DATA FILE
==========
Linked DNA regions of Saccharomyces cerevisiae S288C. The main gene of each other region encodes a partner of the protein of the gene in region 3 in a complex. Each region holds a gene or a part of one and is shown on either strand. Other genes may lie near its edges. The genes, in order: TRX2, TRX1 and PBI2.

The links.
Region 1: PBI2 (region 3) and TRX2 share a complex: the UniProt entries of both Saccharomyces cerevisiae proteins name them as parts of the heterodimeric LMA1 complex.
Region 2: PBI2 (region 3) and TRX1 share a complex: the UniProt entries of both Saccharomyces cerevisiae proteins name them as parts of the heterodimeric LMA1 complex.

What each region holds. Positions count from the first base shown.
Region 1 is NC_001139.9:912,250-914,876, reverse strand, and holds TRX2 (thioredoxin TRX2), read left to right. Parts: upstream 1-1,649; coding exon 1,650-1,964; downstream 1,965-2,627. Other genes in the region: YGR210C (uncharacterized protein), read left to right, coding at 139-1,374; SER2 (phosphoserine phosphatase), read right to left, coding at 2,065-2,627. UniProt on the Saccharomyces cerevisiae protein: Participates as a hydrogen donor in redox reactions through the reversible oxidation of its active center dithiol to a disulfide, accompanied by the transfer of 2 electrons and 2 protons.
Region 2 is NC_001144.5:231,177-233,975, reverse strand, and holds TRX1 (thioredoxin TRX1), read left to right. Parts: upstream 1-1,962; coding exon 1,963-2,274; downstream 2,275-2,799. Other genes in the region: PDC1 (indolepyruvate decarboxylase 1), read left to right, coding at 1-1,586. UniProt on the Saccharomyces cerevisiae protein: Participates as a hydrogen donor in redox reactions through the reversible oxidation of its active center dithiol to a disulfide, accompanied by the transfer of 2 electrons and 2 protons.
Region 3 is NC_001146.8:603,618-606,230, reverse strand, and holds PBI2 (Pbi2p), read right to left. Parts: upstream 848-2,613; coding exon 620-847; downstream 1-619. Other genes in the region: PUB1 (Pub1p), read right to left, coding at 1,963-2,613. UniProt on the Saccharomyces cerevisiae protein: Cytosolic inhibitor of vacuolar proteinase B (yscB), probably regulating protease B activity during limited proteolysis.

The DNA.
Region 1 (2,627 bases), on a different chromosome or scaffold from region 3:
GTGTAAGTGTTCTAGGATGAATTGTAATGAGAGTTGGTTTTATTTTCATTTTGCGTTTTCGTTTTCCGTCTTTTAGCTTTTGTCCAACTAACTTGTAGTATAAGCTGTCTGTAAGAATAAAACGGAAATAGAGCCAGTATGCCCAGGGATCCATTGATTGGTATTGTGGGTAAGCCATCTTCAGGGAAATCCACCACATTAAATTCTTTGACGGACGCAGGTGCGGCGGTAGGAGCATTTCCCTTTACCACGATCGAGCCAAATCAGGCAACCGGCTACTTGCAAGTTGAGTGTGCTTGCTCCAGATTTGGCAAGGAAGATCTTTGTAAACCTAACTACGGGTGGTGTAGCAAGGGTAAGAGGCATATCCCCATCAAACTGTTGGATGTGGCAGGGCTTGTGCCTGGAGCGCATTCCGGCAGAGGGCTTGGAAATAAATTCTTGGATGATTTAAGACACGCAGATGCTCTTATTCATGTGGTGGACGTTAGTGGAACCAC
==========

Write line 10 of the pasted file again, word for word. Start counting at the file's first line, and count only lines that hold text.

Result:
Region 1 (2,627 bases), on a different chromosome or scaffold from region 3: